Byline: Interview by Marlow Stern
The 'Life of Pi' director on his greatest balancing act.
Many times when you make a movie, it feels like your biggest mistake. But even if a film isn't a hit, you shouldn't view it as a mistake. My mistake is having two sides to my character. When I'm not working, I get very down, but when I am working, I get very immersed in it.
For six years, from 1985 to 1991, I felt pretty weak and useless. I was at home, working on scripts and cooking and taking care of the kids, while my wife, who's a very strong woman, steady and pragmatic, really stabilized the family. She was working as a medical researcher. I didn't have much self-esteem, because I'd pitch so many scripts and get back rewrites. It was just endless frustration. I got moody and fell into a near depression. But then I became an older, more mature person who was much more prepared to direct a feature-length film.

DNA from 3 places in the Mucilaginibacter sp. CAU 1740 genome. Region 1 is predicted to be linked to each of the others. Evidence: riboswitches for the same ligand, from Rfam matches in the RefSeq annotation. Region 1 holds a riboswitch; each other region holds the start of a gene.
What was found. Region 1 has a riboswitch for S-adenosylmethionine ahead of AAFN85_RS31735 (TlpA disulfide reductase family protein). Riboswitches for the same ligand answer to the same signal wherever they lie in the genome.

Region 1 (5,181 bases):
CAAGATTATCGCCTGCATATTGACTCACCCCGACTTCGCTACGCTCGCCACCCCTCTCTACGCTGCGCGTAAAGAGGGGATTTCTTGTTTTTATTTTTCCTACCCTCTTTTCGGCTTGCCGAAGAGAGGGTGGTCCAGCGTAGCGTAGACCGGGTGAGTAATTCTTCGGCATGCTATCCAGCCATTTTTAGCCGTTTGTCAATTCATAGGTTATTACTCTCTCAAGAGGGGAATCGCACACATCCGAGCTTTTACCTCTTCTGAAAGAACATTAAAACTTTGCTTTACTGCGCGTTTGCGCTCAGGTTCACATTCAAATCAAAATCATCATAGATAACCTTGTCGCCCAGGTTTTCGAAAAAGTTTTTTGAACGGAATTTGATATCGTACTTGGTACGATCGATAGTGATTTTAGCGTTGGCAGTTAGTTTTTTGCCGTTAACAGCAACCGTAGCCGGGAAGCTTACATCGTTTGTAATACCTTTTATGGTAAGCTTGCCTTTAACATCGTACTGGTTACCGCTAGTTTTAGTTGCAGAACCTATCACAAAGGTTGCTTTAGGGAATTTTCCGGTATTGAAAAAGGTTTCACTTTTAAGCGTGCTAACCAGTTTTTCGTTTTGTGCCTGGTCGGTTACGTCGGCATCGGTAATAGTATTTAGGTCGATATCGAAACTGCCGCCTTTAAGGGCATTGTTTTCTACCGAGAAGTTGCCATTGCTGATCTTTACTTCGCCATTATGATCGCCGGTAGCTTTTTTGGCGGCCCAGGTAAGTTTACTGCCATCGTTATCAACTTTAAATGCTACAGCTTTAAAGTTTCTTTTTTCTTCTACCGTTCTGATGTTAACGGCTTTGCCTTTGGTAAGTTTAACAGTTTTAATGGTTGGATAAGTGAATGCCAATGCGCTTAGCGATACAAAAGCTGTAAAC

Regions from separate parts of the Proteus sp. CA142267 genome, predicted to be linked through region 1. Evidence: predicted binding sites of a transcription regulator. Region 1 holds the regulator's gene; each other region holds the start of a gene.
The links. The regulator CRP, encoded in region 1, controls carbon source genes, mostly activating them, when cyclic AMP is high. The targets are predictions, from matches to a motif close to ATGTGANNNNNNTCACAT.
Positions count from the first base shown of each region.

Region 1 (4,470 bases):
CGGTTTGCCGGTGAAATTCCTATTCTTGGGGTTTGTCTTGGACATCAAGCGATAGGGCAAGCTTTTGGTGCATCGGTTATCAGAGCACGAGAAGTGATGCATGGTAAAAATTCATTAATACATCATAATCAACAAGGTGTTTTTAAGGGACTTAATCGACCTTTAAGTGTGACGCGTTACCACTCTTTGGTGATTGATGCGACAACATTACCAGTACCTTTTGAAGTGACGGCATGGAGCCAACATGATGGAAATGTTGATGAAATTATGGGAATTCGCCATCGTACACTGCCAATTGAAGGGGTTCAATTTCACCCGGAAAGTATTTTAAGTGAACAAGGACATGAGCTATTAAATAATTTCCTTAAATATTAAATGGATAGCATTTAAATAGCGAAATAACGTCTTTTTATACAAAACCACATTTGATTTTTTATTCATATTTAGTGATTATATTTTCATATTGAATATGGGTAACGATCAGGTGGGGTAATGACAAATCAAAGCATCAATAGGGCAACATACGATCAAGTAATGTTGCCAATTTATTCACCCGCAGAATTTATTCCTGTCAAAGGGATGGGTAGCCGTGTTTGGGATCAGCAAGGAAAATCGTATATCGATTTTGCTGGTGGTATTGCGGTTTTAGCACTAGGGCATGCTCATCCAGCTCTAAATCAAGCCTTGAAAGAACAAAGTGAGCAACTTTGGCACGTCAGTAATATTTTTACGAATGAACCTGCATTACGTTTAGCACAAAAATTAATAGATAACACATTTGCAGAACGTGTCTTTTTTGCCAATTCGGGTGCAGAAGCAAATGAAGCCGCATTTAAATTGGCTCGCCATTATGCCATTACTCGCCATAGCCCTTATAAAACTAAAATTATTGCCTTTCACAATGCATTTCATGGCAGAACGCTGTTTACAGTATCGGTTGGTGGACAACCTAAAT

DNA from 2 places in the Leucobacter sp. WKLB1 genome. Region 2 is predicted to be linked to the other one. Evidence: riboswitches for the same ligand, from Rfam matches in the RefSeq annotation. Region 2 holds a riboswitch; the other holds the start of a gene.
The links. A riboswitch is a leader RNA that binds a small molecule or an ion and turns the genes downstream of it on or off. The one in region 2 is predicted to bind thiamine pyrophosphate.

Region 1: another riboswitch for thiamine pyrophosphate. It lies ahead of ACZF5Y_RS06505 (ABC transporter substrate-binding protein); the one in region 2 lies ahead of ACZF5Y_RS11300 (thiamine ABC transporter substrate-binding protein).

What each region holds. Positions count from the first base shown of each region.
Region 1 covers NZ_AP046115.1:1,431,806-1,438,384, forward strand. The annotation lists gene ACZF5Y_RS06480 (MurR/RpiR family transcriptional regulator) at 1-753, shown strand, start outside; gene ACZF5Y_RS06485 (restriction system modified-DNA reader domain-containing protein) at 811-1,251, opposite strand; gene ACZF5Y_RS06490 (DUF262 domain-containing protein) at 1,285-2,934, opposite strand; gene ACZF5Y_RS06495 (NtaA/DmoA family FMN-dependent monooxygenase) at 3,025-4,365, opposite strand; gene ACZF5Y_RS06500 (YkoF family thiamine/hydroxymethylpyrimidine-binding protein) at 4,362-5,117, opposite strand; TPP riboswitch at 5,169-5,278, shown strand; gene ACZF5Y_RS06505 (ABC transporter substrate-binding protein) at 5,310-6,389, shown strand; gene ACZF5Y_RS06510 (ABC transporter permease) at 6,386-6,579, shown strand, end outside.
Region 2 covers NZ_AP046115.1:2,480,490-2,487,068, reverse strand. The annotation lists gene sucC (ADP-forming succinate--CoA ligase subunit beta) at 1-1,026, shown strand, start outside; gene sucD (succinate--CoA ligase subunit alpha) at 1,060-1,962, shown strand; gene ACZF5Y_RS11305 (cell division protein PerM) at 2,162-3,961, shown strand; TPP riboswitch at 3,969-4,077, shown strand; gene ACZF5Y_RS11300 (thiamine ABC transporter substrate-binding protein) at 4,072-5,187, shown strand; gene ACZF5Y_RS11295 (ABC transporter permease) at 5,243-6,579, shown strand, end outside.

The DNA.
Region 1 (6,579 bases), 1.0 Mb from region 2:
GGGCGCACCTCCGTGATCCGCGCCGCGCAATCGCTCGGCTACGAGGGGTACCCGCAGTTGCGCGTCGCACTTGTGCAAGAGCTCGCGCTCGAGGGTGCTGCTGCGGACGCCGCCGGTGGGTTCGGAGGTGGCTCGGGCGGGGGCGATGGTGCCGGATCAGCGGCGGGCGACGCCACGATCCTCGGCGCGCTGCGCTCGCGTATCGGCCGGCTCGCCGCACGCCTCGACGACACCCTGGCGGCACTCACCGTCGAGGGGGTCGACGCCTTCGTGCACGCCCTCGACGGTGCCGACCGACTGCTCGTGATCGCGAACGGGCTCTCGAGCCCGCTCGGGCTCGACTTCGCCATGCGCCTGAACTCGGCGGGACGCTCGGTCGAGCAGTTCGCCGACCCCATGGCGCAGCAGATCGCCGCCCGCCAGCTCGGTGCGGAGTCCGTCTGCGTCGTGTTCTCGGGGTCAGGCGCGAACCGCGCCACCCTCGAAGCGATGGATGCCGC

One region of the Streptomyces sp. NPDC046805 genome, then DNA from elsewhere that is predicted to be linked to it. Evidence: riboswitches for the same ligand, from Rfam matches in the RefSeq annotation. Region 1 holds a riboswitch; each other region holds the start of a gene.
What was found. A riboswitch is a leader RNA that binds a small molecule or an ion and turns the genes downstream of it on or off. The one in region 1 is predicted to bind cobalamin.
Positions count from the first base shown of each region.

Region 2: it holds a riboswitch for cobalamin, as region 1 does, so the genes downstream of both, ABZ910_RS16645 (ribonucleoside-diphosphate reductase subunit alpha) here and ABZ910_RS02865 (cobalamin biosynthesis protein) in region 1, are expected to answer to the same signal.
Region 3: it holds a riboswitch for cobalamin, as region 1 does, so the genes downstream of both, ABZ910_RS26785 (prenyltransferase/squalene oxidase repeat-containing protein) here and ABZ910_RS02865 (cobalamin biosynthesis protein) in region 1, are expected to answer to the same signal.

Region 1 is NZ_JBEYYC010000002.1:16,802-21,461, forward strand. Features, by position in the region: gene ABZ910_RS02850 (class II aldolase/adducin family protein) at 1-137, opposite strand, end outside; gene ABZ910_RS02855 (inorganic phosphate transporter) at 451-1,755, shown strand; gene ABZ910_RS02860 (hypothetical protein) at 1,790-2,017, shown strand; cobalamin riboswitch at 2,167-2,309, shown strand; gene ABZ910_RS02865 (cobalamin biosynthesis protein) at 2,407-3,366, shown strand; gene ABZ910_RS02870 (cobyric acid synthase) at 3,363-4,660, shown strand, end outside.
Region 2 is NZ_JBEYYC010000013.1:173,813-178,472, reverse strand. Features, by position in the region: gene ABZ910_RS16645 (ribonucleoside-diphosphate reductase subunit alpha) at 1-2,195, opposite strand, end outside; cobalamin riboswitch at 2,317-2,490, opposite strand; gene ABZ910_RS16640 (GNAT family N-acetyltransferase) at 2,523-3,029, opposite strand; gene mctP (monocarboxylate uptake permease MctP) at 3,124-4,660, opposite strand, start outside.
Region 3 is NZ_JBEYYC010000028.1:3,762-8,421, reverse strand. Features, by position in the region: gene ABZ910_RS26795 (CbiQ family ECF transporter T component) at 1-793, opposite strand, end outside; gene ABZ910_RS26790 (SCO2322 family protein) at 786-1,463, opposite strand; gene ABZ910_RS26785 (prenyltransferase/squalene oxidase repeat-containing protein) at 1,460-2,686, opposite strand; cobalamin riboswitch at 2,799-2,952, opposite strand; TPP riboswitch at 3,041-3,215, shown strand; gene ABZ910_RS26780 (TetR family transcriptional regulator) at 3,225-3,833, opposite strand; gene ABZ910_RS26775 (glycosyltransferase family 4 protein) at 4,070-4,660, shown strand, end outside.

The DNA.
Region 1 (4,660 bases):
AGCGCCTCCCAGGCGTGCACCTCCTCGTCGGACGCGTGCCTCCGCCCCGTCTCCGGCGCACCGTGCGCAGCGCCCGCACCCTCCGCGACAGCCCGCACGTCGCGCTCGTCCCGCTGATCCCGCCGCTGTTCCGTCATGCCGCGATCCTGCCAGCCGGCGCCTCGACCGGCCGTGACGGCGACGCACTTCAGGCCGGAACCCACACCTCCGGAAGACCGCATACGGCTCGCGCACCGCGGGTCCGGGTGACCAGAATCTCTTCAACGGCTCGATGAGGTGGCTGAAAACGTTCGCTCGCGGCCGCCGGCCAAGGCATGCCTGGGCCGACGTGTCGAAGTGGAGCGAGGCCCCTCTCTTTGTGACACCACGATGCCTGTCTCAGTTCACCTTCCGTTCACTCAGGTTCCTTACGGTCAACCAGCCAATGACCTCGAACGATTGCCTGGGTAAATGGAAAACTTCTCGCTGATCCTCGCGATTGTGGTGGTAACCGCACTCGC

Years later, when I was making Crouching Tiger, Hidden Dragon and Hulk, I was hardly at home. I spent two years on Crouching Tiger and then another year promoting it all over the world. After the Oscars, I went right into working on Hulk, which took two years. This meant that during my son's teenage years, I didn't spend a lot of time with him. I grew up in Taiwan, where those years are all about academics, so I didn't feel as though I had a lot of life experience to share with him while he was in high school. American high schools are psychologically more complicated. When your children are little, you educate them and share your experiences, but when they're older, it's harder, and I wasn't home enough to give him guidance. …